Tim was dying of AIDS. When my younger brother spoke a bit of advice to his know-it-all prone sister, I listened.
We were sitting on the sofa in the living room of the Tudor style home. Between two children in grade school and a busy law practice, taking down the holiday decorations was a low priority. Tim looked around and ever so gently suggested it was time that the wreath and garland be tucked away for the next year.
I remember feeling a mild wave of embarrassment wash over me, despite the loving way he so tentatively pointed out what I so acutely knew was a weakness of mine. I started to mutter my excuses but my voice trailed off as even I knew they were just that—excuses.
“You’ll feel better if you do,” he said without a trace of judgment.
Someone recently referred to me as a “ball of energy.” Much of my life I have been on the go to what’s next. Too much of my life I have rushed forward without pause. This constant motion has often resulted in my leaving a trail of messes behind me.
Who takes time to wash the breakfast dishes when there’s a 7 a.m. meeting across town? Why pause to put away a file when a client awaits your return call? When do you clear your desk when you can reply to one more email instead?
I can be a slow learner in life. I lost a lot of energy in years gone by when I allowed beauty to become clutter as a season changed but I didn’t clear away that which belonged to the season gone by. This year I noticed I did a little better.
Nearly 20 years after his death, Tim’s wise words were with me as I folded the holly napkins and returned the delicate glass ornaments to their homes where they would safely hibernate until next year.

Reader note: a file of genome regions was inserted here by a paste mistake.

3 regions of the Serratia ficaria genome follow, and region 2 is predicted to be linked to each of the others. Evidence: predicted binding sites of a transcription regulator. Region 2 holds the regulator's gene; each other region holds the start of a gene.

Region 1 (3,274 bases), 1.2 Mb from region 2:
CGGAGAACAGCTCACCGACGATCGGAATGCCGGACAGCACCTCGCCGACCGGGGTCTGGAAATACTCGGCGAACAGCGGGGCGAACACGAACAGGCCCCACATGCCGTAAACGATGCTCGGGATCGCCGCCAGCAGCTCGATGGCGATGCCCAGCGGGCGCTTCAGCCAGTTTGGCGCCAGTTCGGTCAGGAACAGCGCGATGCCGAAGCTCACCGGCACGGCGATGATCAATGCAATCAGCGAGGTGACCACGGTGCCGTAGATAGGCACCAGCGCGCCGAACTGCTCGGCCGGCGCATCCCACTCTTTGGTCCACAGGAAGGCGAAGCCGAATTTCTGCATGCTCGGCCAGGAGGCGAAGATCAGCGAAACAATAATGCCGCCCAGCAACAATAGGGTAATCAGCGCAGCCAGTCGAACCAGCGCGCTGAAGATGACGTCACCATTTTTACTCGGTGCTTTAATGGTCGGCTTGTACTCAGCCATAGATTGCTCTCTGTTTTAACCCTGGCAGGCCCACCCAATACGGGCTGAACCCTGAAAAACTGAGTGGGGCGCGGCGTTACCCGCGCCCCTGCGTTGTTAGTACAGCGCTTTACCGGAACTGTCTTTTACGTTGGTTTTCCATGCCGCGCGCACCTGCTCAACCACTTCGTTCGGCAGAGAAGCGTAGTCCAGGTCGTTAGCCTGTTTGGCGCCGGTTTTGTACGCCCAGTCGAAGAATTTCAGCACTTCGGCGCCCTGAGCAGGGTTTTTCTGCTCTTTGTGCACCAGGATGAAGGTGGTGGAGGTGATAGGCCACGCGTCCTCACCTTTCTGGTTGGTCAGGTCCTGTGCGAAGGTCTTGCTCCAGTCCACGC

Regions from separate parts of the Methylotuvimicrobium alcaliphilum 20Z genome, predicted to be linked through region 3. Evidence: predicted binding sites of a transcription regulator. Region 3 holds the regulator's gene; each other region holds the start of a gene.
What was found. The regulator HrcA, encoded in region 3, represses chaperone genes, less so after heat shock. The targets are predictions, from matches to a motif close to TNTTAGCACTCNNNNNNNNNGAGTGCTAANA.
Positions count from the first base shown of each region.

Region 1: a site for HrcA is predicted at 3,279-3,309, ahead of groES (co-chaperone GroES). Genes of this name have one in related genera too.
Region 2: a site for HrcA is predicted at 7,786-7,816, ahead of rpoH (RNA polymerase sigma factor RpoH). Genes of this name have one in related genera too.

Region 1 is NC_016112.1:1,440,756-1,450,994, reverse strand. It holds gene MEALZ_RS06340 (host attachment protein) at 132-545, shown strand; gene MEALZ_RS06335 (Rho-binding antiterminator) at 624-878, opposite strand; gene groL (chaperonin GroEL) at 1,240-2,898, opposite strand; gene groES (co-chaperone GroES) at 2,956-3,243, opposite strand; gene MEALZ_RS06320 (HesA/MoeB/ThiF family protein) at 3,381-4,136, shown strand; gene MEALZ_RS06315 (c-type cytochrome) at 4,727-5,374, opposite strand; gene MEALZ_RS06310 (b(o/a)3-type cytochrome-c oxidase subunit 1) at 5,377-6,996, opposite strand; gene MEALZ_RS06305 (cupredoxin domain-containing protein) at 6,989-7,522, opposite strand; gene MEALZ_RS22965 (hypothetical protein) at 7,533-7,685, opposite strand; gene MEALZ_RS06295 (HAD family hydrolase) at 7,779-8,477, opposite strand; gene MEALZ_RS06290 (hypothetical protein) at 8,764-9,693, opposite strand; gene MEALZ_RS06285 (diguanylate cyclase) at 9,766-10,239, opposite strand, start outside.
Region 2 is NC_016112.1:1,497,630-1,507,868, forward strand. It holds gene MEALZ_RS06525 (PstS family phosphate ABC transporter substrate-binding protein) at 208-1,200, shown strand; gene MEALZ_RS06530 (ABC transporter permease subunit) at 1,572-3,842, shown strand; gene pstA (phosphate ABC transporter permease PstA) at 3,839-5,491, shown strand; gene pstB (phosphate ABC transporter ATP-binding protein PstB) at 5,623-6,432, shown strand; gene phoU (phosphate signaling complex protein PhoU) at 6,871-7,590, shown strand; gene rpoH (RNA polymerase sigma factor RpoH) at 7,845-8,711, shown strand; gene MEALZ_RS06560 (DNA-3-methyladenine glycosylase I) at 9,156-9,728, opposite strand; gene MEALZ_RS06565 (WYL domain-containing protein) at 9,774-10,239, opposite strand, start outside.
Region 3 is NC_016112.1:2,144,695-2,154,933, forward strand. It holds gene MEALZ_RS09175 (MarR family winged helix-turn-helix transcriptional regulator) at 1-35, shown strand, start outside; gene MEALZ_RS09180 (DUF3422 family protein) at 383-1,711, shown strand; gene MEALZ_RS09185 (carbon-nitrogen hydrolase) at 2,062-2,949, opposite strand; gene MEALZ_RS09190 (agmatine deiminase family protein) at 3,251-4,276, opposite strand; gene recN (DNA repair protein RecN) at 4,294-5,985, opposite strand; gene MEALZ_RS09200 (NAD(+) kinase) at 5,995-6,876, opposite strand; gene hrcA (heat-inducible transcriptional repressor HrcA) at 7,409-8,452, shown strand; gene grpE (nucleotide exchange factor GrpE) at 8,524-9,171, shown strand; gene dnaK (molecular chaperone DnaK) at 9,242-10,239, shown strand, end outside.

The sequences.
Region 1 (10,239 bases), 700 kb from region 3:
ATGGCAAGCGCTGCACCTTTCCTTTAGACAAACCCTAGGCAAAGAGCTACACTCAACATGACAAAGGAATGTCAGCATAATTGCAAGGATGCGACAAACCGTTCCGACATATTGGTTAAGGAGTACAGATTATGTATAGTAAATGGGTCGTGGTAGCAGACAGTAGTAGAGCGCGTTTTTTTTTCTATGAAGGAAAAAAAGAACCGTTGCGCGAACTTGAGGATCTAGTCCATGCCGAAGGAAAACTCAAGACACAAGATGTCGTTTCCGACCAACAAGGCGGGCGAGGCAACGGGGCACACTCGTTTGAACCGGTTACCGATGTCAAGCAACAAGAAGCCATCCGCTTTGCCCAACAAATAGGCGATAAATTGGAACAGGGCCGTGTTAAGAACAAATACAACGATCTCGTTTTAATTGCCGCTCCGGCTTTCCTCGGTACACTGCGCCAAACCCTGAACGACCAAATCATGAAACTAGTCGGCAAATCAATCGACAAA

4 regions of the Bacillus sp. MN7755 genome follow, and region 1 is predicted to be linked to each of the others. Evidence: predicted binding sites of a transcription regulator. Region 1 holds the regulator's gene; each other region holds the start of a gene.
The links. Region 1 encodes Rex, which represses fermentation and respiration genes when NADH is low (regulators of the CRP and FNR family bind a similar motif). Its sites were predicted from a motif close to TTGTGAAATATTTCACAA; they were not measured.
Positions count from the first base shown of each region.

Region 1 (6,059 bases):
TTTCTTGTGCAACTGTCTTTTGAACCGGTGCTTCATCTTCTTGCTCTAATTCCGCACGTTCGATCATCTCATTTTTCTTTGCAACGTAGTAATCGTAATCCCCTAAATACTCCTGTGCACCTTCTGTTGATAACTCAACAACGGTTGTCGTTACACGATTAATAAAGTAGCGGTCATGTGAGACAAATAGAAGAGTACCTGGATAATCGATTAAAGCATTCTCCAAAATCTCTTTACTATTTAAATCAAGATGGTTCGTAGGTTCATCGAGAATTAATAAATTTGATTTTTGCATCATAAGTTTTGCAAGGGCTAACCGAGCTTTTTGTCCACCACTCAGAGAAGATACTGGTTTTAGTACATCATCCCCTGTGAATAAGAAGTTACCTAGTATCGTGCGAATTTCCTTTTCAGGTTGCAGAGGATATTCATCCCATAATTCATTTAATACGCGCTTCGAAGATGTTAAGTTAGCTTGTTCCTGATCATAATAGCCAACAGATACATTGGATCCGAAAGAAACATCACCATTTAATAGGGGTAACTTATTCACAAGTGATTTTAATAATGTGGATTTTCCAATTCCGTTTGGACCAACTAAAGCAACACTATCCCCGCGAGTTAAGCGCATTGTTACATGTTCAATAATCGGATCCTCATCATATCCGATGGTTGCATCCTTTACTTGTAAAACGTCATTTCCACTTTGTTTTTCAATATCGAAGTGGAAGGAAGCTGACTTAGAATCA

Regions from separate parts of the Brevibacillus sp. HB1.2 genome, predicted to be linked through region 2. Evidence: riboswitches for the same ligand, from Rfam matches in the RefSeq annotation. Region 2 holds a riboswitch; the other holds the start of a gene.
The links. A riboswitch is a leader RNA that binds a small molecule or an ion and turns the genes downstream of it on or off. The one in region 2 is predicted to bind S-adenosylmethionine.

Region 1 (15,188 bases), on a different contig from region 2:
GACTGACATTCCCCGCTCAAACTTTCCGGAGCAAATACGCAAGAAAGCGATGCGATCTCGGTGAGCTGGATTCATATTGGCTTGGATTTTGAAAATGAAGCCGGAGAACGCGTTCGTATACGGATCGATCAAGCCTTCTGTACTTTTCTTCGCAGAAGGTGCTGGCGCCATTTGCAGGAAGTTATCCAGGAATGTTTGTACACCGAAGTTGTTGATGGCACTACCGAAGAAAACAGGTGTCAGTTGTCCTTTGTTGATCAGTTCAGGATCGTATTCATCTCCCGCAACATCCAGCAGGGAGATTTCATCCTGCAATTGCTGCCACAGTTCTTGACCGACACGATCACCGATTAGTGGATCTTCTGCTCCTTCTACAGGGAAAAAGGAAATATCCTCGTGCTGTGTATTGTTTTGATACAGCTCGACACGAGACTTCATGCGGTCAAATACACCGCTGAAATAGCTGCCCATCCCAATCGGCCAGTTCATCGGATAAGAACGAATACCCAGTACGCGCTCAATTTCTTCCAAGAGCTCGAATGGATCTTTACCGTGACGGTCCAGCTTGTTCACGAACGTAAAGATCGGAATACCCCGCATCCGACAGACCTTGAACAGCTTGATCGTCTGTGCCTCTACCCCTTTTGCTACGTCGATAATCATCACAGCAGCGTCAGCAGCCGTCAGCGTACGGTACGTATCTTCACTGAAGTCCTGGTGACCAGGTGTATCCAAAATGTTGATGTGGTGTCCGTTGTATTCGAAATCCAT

“You’ll feel better if you do.”
As you move through your divorce, have you allowed your world to be filled with that which needs to be put away? Is it time to box up those dishes promised to your soon to be former spouse? Is it serving you to have your wedding portrait on full display? Is there a lingering resentful attitude about how much you gave to the marriage that needs to go out in the trash?
Tim was right, of course. It’s January and all vestiges of my holiday décor are safely in storage save a couple of poinsettias still blooming. With the space cleared, I feel a renewed enthusiasm about rearranging the art on my walls and planning the year ahead.
If you’re like me, you can rationalize with a host of reasons why to rush to the next task rather than tidying as you go. May you learn quicker than me as you practice putting away that which is no longer serving you in the present season.
I promise you’ll feel better if you do.